Although there are many facets of human rights being abused and violated every day, the Chinese would mention their fight for reproductive rights as one of the first and foremost in their mind. In 1979, the Chinese government passed the One-Child Policy in an attempt to control the growth of their population. While this may have been a grand idea in theory, in reality this policy violates the human right to form a family. By limiting the amount of children a Chinese couple is allowed to produce, this policy is effectively forcing abortion, sterilization and is taking away the Chinese family’s right to make their own choices.
The policy was created in 1979 and set a strong limit of one child per family. However, modern-day China is currently working off of a change proposed in 1984, which changed the policy to work off of a 1.5-child per couple. This change allowed some families to have another child, but only if their first born was a female. Most provinces have also allowed rural couples to have another child a few years after the birth of their first. This relaxed policy also permitted minority couples to have two or more children in an effort to increase diversity. Unfortunately, most of these amendments to the policies affect only the rural citizens of China, and provide little benefit to the urban residents.
This being said, there is an issue of fairness when it comes to the rural vs. urban families. In Jiali Li and Rosemary Santana Cooney’s article, “Son Preference and the One-Child Policy in China 1979-1988,” we learn of the different types of familial registration, and how that impacts the policy. The two types of registration depend on the location of your residency. Chinese families with Type I registration reside in the more rural areas of China, and depend mostly on agriculture for their livelihood. These would be the families that benefit the most from the current 1.5k child ruling. The Type II residents, however, tend to live in more urbanized areas, including towns, cities and their surrounding suburbs. People with this registration tend to have higher education, and tend to be a bit wealthier than their rural counterparts. Type II residents also tend to be under more governmental control. The women living in these areas find themselves under greater pressure to abide by, and sign into the one-child certificate program. Whether this is due to proximity to governmental establishments and the resulting pressures, or due to fear is up for debate.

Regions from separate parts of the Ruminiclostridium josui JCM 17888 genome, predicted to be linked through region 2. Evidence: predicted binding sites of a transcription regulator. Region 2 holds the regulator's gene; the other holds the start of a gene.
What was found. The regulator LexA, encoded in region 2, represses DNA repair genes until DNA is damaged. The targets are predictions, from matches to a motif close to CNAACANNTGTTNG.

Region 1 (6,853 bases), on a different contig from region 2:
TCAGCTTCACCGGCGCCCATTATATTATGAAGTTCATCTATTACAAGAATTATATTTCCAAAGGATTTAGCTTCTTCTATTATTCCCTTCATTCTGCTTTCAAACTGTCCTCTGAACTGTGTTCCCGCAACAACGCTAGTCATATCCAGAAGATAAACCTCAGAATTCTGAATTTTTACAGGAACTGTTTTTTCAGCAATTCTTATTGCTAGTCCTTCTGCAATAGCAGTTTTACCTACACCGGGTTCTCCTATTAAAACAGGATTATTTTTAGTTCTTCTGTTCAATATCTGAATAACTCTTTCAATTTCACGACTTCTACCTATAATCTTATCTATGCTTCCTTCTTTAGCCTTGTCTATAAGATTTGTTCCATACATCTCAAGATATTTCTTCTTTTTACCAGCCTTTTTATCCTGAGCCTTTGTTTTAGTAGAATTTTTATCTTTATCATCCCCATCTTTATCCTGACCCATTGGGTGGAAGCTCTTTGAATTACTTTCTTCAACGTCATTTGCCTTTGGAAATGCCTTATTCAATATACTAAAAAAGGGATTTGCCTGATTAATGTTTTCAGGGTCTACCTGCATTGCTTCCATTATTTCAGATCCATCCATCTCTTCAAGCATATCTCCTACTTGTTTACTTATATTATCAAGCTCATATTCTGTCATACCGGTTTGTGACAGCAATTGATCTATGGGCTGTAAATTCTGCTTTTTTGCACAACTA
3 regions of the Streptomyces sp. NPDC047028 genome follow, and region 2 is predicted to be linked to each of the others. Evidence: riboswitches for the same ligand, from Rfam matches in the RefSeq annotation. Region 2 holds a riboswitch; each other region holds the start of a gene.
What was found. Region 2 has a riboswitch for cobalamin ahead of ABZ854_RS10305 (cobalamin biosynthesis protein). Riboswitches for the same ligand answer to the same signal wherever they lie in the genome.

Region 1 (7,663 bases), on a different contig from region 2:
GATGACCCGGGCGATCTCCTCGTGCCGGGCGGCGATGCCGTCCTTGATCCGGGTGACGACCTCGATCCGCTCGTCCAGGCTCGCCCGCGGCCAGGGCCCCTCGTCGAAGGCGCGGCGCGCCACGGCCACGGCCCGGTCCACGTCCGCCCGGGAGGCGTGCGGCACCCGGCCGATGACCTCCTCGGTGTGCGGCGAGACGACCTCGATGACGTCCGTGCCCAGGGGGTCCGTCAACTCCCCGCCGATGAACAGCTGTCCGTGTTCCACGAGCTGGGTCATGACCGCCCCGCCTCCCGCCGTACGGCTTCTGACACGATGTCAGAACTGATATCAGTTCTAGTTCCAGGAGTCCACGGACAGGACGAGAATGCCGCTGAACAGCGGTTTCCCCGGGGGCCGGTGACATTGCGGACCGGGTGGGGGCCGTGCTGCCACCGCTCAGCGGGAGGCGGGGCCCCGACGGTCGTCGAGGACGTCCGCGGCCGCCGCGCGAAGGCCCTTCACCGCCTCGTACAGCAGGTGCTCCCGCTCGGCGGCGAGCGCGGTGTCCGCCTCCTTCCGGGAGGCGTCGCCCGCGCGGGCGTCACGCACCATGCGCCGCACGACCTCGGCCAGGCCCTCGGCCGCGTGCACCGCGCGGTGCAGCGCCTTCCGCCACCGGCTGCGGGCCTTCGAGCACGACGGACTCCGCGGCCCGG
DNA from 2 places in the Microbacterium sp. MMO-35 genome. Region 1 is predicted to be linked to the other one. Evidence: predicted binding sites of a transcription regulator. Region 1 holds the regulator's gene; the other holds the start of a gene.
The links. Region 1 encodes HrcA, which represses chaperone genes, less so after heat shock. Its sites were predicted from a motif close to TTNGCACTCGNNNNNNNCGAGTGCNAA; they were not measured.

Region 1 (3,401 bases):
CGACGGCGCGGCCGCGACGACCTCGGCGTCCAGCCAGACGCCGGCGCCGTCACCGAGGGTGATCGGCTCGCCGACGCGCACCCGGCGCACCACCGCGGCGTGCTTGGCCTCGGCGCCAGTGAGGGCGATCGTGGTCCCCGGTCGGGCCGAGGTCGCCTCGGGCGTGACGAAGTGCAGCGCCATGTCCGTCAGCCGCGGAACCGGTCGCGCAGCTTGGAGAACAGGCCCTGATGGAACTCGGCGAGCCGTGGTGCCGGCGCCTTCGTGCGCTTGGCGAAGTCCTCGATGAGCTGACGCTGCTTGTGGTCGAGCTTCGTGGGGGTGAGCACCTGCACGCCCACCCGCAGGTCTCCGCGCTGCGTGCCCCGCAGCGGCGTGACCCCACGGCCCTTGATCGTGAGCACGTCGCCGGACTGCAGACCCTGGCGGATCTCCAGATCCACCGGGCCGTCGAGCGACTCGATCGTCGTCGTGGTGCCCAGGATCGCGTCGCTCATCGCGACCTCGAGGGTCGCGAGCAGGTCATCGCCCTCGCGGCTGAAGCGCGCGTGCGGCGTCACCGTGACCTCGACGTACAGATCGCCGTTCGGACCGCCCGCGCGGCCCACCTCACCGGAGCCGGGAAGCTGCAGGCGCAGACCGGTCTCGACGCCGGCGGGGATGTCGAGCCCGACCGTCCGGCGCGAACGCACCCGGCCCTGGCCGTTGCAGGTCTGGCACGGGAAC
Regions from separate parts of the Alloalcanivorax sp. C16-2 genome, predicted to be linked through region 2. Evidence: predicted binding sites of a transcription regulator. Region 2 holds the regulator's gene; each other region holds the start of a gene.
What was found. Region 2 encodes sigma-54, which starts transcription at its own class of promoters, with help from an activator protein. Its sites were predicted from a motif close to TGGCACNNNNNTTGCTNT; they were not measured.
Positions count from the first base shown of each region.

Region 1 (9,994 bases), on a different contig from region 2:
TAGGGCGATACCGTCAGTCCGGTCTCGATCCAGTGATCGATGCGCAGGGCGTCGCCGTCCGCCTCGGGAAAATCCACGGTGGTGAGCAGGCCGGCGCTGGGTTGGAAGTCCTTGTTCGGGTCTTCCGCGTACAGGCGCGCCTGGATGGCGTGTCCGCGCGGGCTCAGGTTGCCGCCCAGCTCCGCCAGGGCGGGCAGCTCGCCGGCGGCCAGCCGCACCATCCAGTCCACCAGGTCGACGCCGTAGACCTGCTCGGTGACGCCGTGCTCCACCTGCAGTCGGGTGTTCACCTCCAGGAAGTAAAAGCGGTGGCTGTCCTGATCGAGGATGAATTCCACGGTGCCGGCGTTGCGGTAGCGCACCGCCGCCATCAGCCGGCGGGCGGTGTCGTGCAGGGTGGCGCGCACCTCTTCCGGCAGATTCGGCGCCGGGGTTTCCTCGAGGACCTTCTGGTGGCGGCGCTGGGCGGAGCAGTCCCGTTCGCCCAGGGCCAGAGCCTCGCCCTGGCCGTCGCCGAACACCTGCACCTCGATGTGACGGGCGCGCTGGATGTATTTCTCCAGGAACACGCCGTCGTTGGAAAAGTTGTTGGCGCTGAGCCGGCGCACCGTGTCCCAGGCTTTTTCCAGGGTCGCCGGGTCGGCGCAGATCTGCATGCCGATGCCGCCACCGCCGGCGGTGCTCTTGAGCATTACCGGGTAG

This unfairness, however, is still a violation of human rights. If all people are equal in the eyes of the law, why are some families allowed two children while others can only have one? Arguably, the Type I families living in an agriculture based homestead need more hands around the house to help with the chores and housework. While this concern is minimally addressed in the 1.5 child amendment to the policy, it still prevents families from building up a strong support...